Apple Pay Is Reportedly Getting a “Buy Now, Pay Later” Feature

Close up of Wallet app on iPhone

Photo: Victoria Song/Gizmodo

Sorry, iPhone users. Your wallets are about to take a huge hit.

Apple is reportedly working on a version of a “buy now, pay later” service that uses Apple Pay. Anonymous sources told Bloomberg that the service, internally called Apple Pay Later, will let you use Apple Pay to buy stuff and spread the payments out over four interest-free payments every two weeks. (You can choose a lengthier pay-off period, but you will have to pay interest.)

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While Apple Pay Later wouldn’t require you to get an Apple Card, it will reportedly require you to apply for approval via the Wallet app. Like the Apple Card, Apple Pay Later is reportedly a partnership between Apple and Goldman Sachs. Being approved for the service would require submitting a copy of a local ID card, but not a hard credit check. As with the Apple Card, payments would be managed through the Wallet app.

The rumored features also are similar to those currently offered by Affirm Holdings, PayPal, Afterpay, and other “pay later” services. For instance, Apple’s version would also eschew late and processing fees, as well as allow users to create a temporary Apple Pay Later card for a single purchase. It would also be available both in-store and online.

This isn’t the first time Apple’s dabbled with financing. For instance, you can currently use the Apple Card to buy Apple products in monthly installments at 0% interest and 3% cashback. However, financing this way is limited to Apple’s own products. Apple Pay Later would smash down the door to other purchases, while also making Apple Pay as a service more useful and convenient.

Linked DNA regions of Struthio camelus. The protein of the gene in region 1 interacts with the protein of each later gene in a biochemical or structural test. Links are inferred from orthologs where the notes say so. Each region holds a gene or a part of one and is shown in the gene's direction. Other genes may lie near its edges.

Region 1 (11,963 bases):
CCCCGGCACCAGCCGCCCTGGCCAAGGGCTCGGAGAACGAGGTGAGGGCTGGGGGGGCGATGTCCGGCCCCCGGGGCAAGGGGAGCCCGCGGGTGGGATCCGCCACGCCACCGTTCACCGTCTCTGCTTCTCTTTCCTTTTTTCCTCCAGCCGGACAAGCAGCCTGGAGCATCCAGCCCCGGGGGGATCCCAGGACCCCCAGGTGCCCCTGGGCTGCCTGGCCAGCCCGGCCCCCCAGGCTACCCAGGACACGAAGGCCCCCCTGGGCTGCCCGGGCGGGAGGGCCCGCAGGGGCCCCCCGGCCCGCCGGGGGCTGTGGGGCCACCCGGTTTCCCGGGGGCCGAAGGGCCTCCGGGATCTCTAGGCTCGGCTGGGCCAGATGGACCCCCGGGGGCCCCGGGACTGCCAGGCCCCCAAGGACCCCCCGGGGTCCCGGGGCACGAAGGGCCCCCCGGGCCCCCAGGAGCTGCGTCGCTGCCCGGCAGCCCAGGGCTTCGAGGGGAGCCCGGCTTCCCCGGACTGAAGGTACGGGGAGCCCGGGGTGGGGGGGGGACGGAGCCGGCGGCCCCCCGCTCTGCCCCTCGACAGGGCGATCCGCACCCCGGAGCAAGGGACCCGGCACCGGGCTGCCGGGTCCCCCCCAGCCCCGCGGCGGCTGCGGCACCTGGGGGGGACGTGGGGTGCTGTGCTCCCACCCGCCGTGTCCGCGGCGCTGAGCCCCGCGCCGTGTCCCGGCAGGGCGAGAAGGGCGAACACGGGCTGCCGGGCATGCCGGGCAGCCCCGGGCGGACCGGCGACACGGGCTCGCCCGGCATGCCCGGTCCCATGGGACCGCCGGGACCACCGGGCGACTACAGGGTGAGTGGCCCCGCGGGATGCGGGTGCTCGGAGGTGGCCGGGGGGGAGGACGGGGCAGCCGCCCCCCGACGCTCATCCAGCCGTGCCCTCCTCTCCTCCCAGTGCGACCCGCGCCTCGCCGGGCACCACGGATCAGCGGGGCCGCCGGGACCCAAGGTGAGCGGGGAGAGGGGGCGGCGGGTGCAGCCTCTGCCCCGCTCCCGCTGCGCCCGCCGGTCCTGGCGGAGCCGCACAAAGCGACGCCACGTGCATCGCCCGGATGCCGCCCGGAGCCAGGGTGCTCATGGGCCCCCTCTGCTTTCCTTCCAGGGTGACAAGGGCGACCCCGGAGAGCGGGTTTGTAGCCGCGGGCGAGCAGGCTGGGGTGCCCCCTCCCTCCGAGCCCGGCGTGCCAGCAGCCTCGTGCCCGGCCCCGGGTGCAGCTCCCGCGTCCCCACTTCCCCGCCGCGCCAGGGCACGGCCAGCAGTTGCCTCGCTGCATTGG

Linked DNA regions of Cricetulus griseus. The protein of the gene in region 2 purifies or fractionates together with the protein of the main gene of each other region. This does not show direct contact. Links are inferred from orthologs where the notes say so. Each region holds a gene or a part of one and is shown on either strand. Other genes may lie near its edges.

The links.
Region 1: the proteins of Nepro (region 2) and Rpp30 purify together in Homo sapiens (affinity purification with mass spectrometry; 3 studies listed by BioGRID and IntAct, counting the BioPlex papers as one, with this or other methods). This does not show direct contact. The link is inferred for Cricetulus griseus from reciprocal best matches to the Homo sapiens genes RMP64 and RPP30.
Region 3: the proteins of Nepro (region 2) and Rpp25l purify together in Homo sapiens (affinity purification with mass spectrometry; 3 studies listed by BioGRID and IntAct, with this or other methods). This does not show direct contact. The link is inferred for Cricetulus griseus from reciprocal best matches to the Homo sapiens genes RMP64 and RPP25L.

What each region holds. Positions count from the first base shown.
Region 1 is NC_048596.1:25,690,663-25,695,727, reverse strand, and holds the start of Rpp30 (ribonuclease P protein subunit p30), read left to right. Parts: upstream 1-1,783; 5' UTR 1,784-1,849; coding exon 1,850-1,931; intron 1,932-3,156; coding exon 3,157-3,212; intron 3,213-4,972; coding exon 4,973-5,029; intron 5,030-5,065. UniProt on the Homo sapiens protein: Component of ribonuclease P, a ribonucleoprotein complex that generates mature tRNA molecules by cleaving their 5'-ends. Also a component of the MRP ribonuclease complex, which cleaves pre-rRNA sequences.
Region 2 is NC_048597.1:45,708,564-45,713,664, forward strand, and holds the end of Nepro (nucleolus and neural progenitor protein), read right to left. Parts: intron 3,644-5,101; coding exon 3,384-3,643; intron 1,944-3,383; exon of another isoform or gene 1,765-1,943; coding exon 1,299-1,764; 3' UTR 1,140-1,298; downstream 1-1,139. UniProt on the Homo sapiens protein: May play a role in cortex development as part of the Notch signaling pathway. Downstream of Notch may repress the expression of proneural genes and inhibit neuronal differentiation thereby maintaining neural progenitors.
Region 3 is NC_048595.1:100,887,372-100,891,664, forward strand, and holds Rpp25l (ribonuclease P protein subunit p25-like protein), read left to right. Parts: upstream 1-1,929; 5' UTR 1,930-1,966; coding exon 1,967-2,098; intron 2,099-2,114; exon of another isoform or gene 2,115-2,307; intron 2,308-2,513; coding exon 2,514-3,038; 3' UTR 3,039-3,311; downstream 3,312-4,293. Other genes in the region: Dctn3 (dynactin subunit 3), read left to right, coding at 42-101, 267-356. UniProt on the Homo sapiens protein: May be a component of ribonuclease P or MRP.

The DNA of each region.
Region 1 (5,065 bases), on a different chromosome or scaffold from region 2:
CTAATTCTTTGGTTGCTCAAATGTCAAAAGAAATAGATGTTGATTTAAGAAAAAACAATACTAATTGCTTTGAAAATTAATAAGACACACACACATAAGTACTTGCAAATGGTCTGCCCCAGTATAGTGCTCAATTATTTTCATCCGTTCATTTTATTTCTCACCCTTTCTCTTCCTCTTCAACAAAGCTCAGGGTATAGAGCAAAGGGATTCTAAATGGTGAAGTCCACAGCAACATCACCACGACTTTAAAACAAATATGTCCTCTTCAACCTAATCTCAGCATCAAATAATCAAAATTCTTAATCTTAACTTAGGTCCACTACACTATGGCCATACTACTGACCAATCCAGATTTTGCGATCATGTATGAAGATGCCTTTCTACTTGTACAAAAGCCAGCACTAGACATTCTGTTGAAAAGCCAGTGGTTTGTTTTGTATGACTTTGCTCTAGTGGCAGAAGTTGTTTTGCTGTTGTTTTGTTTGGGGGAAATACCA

You have to admit: This is both evil and genius. For starters, Apple gets a cut of every Apple Pay transaction. Contactless payments also proved to be much more useful during the pandemic, and Apple purports that Apple Pay is now accepted at more than 85% of retailers. In iOS 15, Apple’s also expanding on its digital wallet features by adding the ability to store ID cards, hotel keys, and even digital car keys. And while many of us cringe at the idea of consolidating everything into our phones, plenty of others will embrace that extra level of convenience. By expanding Apple Pay to finance non-Apple products, you’re just encouraging more people to try Apple Pay if they haven’t already.

Ultimately, Apple Pay Later sounds like giving folks wary of signing up for an Apple Card a little taste of how convenient managing payments from your Wallet can be. If you need it in a pinch and like it, you’re more likely to use it again. The more you use it, the less resistance you have to signing up for an Apple Card. It doesn’t end there either. If you love the convenience but want to spend less time on your phone, you might then be tempted to get an Apple Watch. Any way you slice it, Apple’s figured out a way to double-dip and keep people hooked on its ecosystem of services and products.

Granted, this isn’t official yet. Apple could still scrap it entirely or alter how the whole thing works. But if it does come out and is even remotely successful, you can bet that Google and Samsung won’t be too far behind.

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